Bank overdraft

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The overdraft is that of a bank on a checking account temporarily granted amount, and limited credit to bridge short-term liquidity problems , which is characterized by loose announcement accessibility and constant immediate repayment.

Legal bases

The current account credit is a loan within the meaning of § 488 BGB . If a current account credit is granted and contractually agreed with the account holder , the debits are posted to the respective current account ( debit ) as required , not to special credit accounts as is the case with other types of credit. The bank is obliged to keep the credit limit open for the borrower during the credit period in the event that it has not been terminated, while the borrower has to pay the debit interest owed and - at the latest - has to repay the account drawn upon the due date ( Section 488 (2) BGB). It is called a current account credit because it is granted on a bank current account . It is therefore also possible to have a credit balance on the bank account without the current account credit granted expiring; it automatically revives when there is a debit balance . The granting of overdrafts for credit institutions is a banking business within the meaning of Section 1 (1) No. 2 KWG .


The most common type for private individuals is the overdraft facility and the securities lombard loan . In companies , the overdraft facility is used as a so-called working capital loan to compensate for liquidity bottlenecks, for example between the salary payment date and incoming sales. It is also suitable as a seasonal loan if certain companies have seasonal production and sales focuses (such as ice cream manufacturers in summer). Here, the focus of expenditure is before the time of receipt , so that the resulting liquidity gaps have to be bridged with seasonal loans. Intermediate loans are granted when the final financing is secured, but may not be used because the disbursement requirements have not yet been met. In the case of pre-financing, there is still no secured final financing, so that the lender takes on a higher credit risk . The current account credit is unknown internationally; it is similar to the Revolving Credit Facility , where a contractually agreed credit line can be used repeatedly, but a credit balance may not arise. The stand-by facility , which is usually not used, serves merely to secure liquidity .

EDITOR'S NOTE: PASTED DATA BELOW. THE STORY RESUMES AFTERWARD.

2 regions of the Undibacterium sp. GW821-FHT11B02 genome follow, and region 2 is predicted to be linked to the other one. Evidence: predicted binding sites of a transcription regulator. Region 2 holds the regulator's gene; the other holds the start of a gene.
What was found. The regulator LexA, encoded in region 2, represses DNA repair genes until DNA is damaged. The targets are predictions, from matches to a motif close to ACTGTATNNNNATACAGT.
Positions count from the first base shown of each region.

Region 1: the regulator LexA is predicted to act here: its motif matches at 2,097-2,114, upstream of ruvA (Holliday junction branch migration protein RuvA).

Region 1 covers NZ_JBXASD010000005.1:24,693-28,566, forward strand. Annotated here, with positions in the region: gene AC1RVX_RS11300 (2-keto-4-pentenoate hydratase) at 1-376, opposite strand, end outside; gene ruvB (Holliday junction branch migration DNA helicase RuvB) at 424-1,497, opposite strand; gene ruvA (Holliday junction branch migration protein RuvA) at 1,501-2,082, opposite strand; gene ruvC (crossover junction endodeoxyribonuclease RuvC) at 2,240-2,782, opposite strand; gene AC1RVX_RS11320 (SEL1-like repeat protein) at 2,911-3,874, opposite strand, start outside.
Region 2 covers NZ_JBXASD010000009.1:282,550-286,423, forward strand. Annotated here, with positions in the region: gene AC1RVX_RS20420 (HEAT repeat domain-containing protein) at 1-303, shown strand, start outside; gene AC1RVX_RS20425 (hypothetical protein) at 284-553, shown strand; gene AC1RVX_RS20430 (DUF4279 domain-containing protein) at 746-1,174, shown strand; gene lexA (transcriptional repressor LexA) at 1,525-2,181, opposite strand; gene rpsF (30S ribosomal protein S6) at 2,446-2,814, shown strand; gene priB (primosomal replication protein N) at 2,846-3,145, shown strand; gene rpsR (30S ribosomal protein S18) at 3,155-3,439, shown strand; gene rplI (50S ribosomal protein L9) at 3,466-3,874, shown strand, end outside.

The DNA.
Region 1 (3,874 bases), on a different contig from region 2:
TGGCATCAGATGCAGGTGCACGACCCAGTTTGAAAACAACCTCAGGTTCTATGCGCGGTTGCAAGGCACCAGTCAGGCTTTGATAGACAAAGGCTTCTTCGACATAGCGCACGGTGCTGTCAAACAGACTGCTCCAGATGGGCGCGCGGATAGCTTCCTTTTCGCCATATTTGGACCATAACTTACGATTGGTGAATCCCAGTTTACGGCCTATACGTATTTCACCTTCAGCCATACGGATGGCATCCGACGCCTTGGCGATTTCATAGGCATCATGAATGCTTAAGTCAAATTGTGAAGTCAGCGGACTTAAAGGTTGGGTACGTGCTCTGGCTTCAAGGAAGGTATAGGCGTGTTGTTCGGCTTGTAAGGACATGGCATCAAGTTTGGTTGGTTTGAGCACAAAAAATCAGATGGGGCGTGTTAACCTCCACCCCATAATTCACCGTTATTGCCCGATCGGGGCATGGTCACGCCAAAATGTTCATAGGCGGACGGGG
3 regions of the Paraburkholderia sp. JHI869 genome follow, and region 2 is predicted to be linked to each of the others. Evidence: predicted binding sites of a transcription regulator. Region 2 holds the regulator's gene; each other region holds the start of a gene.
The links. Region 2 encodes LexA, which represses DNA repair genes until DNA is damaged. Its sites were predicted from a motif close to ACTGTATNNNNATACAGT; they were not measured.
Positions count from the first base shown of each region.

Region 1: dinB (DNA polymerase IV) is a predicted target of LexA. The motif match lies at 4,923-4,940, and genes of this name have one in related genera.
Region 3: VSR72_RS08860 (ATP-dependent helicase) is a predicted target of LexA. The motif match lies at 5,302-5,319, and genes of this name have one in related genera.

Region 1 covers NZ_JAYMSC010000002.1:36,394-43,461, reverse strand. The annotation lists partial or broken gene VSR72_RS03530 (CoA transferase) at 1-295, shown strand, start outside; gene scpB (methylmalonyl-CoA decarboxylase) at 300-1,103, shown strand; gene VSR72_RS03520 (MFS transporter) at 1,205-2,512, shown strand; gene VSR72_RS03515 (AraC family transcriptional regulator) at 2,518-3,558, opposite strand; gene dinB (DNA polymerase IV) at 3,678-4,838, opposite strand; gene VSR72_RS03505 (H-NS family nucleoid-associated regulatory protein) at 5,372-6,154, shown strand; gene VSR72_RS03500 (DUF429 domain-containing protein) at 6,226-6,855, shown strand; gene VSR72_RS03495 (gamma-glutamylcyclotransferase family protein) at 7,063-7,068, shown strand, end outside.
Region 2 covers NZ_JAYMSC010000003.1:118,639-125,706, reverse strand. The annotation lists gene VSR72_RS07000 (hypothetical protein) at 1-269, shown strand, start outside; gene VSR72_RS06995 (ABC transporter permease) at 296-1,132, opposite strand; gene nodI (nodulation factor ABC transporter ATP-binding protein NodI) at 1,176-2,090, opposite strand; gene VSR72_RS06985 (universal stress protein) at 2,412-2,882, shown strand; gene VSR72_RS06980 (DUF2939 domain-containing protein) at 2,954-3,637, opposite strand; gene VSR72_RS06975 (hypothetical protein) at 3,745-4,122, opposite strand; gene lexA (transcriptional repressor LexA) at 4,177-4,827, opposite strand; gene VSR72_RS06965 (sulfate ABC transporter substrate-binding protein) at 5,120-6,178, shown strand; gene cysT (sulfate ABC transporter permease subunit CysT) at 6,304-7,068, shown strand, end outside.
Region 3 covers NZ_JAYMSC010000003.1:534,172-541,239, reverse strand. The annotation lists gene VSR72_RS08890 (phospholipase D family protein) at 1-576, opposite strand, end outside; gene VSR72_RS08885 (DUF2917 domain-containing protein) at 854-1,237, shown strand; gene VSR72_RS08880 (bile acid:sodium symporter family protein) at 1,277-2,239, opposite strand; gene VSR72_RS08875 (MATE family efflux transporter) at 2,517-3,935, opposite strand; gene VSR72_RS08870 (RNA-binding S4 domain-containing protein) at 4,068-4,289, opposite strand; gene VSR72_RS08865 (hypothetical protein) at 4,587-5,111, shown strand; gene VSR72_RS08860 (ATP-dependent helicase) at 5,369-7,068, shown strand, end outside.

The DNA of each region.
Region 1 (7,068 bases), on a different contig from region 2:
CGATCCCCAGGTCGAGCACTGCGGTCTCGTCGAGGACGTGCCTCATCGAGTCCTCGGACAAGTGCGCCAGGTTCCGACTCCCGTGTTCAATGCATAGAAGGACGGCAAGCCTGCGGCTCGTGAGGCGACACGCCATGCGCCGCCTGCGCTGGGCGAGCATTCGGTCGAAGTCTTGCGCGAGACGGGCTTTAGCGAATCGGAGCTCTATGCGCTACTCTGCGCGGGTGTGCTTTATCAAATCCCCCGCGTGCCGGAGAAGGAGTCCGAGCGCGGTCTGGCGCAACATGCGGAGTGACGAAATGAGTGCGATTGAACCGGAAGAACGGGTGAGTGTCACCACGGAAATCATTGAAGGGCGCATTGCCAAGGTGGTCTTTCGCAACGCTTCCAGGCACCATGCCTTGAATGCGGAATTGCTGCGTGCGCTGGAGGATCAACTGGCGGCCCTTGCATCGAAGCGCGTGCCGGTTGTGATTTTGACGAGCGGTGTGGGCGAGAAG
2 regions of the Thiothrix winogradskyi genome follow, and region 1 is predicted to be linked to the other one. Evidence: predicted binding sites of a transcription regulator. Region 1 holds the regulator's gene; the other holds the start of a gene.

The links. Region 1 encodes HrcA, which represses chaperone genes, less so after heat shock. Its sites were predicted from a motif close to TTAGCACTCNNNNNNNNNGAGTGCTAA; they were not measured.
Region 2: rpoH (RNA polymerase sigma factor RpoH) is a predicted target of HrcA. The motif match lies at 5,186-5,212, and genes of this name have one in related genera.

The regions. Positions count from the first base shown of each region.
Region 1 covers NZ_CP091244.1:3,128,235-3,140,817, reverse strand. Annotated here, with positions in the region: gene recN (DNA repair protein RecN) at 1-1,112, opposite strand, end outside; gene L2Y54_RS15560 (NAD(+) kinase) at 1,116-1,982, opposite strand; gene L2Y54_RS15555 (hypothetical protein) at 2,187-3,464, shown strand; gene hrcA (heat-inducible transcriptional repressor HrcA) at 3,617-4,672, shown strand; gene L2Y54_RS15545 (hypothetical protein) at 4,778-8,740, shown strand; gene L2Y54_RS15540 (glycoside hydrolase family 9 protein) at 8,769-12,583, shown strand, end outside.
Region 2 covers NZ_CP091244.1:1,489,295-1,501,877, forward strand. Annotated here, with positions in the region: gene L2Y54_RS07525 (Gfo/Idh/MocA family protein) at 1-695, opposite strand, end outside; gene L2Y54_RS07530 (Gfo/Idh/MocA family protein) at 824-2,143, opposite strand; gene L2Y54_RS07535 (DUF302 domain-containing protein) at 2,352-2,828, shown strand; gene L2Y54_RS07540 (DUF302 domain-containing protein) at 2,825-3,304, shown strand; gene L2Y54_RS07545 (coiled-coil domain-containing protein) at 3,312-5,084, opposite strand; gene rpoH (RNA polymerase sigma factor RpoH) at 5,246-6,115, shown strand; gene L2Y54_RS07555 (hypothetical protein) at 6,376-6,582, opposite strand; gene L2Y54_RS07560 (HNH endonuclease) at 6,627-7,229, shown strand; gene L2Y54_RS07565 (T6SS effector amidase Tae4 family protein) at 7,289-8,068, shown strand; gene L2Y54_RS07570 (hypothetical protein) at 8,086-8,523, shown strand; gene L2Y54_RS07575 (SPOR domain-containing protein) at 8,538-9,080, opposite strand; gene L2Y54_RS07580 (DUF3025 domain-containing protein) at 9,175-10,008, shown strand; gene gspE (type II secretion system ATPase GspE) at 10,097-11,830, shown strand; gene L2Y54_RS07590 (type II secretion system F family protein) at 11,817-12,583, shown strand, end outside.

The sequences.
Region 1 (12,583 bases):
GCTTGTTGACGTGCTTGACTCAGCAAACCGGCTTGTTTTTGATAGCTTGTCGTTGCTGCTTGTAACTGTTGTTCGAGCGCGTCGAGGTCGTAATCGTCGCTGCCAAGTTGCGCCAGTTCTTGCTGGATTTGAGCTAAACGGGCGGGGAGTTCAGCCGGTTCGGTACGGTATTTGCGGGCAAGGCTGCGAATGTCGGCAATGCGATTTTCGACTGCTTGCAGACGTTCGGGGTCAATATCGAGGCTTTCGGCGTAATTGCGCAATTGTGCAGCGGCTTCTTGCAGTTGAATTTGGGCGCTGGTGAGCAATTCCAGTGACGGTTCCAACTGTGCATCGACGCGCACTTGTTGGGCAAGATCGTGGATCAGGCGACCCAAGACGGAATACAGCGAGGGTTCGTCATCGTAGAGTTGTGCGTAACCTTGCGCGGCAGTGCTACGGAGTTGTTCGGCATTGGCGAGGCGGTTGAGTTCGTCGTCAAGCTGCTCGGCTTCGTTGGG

Terms of contract

The credit agreement for the current account contains regulations on the credit line (maximum limit for credit utilization ), credit term , interest on the loan , purpose of use and loan collateral . Furthermore, the credit institutions expect the current account to be turned over at least once during the billing period, so that incoming accounts lead to a complete repayment of the claim or even to account credit. This is to prevent unwanted freezing. Another characteristic of the current account loan is that it automatically comes back to life during the term of the loan, even if an interim credit has arisen.


The credit line represents the contractual maximum limit for the credit drawdown. However, if this credit limit is not sufficient, the borrower is obliged to notify the bank before this credit limit is exceeded and to agree on an overdraft with it . Banks are not obliged to allow unsolicited disposals beyond the contractually agreed credit limit and can therefore reject further disposals. A so-called “tolerated account overdraft” exists, however, if the credit balance or an expressly granted credit line is insufficient for disposals, but the disposals are nevertheless carried out by the credit institution without prior agreement. Such tolerances can entail legal risks for credit institutions. If a bank tolerates the unauthorized overdraft for a longer period (more than 3 months), it tacitly (implicitly) agrees to a new loan agreement. Banks are entitled to charge a separate interest, the overdraft interest, for such overdrafts .


The overdraft facility ends when the contractually stipulated deadline expires or when it is due by the bank due to previous termination . However, the expiry of the deadline agreed for a current account loan or the maturity of such a loan usually does not lead to the termination of the current account relationship. If a tacit agreement has been made, according to which the borrower should be entitled to the contractual capital use in the previous or to a different extent until further notice, despite the expiry of the credit period, the repayment claim of the bank is no longer due, but rather the borrower is entitled to use the loan value date up to entitled to termination at any time. This is why credit institutions expect full repayment of overdrafts that have become due if there are no extensions .

See also

Web links

Individual evidence

  1. Günter Wöhe / Jürgen Bilstein / Dietmar Ernst / Joachim Häcker, Basic Features of Corporate Financing , 2009, p. 243
  2. No. 18 AGB Sparkassen
  3. Judith Steinhoff, Die insolvency law problems in transfer traffic , in: ZIP 2000, p. 1141 ff .; and: BGH WM 2003, 922, 924
  4. ^ BGH, judgment of May 20, 2003, - Az .: XI ZR 235/02 or BGH WM 1987, 897
  5. BGH WM 2003, 922, 924